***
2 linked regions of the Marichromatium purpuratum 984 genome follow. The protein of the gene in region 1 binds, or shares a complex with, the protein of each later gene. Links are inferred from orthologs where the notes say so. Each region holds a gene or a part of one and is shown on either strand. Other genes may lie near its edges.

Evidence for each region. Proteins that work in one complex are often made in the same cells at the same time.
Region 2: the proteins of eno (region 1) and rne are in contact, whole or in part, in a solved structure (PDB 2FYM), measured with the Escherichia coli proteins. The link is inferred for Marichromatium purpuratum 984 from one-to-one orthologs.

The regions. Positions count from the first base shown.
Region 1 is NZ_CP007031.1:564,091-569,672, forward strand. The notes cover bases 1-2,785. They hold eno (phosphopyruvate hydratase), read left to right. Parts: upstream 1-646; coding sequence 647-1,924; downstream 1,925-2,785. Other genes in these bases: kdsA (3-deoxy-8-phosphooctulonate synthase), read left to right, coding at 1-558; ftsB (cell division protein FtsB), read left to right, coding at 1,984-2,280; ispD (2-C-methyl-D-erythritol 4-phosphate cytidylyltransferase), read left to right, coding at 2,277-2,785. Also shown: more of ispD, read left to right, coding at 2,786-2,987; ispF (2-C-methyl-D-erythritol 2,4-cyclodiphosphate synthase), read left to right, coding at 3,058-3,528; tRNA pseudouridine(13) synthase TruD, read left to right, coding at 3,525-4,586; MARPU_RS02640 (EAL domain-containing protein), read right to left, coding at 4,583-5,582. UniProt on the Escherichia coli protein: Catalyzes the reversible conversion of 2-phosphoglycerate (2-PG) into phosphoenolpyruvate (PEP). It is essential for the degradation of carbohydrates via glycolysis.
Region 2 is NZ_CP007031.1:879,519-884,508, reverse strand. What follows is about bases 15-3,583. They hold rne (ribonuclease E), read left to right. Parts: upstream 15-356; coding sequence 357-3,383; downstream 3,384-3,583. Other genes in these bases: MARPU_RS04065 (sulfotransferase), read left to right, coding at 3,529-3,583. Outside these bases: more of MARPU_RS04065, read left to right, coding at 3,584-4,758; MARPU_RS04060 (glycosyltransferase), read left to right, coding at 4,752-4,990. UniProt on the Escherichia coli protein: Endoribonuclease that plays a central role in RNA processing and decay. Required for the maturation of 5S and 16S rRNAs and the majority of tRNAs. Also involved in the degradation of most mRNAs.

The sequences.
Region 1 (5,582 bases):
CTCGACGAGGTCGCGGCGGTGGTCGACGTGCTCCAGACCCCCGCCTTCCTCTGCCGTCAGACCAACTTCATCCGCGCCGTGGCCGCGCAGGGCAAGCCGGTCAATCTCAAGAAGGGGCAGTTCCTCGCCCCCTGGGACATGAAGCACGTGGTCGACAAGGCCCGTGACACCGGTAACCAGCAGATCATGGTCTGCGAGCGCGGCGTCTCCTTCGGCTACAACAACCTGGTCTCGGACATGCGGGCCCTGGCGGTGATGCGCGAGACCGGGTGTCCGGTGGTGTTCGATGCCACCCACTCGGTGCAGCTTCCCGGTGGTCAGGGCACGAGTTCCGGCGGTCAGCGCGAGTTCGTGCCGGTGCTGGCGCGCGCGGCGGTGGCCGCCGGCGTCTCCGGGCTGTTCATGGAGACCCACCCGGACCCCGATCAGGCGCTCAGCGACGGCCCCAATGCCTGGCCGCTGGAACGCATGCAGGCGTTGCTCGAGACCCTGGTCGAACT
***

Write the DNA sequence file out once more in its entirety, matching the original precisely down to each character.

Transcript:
2 linked regions of the Marichromatium purpuratum 984 genome follow. The protein of the gene in region 1 binds, or shares a complex with, the protein of each later gene. Links are inferred from orthologs where the notes say so. Each region holds a gene or a part of one and is shown on either strand. Other genes may lie near its edges.

Evidence for each region. Proteins that work in one complex are often made in the same cells at the same time.
Region 2: the proteins of eno (region 1) and rne are in contact, whole or in part, in a solved structure (PDB 2FYM), measured with the Escherichia coli proteins. The link is inferred for Marichromatium purpuratum 984 from one-to-one orthologs.

The regions. Positions count from the first base shown.
Region 1 is NZ_CP007031.1:564,091-569,672, forward strand. The notes cover bases 1-2,785. They hold eno (phosphopyruvate hydratase), read left to right. Parts: upstream 1-646; coding sequence 647-1,924; downstream 1,925-2,785. Other genes in these bases: kdsA (3-deoxy-8-phosphooctulonate synthase), read left to right, coding at 1-558; ftsB (cell division protein FtsB), read left to right, coding at 1,984-2,280; ispD (2-C-methyl-D-erythritol 4-phosphate cytidylyltransferase), read left to right, coding at 2,277-2,785. Also shown: more of ispD, read left to right, coding at 2,786-2,987; ispF (2-C-methyl-D-erythritol 2,4-cyclodiphosphate synthase), read left to right, coding at 3,058-3,528; tRNA pseudouridine(13) synthase TruD, read left to right, coding at 3,525-4,586; MARPU_RS02640 (EAL domain-containing protein), read right to left, coding at 4,583-5,582. UniProt on the Escherichia coli protein: Catalyzes the reversible conversion of 2-phosphoglycerate (2-PG) into phosphoenolpyruvate (PEP). It is essential for the degradation of carbohydrates via glycolysis.
Region 2 is NZ_CP007031.1:879,519-884,508, reverse strand. What follows is about bases 15-3,583. They hold rne (ribonuclease E), read left to right. Parts: upstream 15-356; coding sequence 357-3,383; downstream 3,384-3,583. Other genes in these bases: MARPU_RS04065 (sulfotransferase), read left to right, coding at 3,529-3,583. Outside these bases: more of MARPU_RS04065, read left to right, coding at 3,584-4,758; MARPU_RS04060 (glycosyltransferase), read left to right, coding at 4,752-4,990. UniProt on the Escherichia coli protein: Endoribonuclease that plays a central role in RNA processing and decay. Required for the maturation of 5S and 16S rRNAs and the majority of tRNAs. Also involved in the degradation of most mRNAs.

The sequences.
Region 1 (5,582 bases):
CTCGACGAGGTCGCGGCGGTGGTCGACGTGCTCCAGACCCCCGCCTTCCTCTGCCGTCAGACCAACTTCATCCGCGCCGTGGCCGCGCAGGGCAAGCCGGTCAATCTCAAGAAGGGGCAGTTCCTCGCCCCCTGGGACATGAAGCACGTGGTCGACAAGGCCCGTGACACCGGTAACCAGCAGATCATGGTCTGCGAGCGCGGCGTCTCCTTCGGCTACAACAACCTGGTCTCGGACATGCGGGCCCTGGCGGTGATGCGCGAGACCGGGTGTCCGGTGGTGTTCGATGCCACCCACTCGGTGCAGCTTCCCGGTGGTCAGGGCACGAGTTCCGGCGGTCAGCGCGAGTTCGTGCCGGTGCTGGCGCGCGCGGCGGTGGCCGCCGGCGTCTCCGGGCTGTTCATGGAGACCCACCCGGACCCCGATCAGGCGCTCAGCGACGGCCCCAATGCCTGGCCGCTGGAACGCATGCAGGCGTTGCTCGAGACCCTGGTCGAACT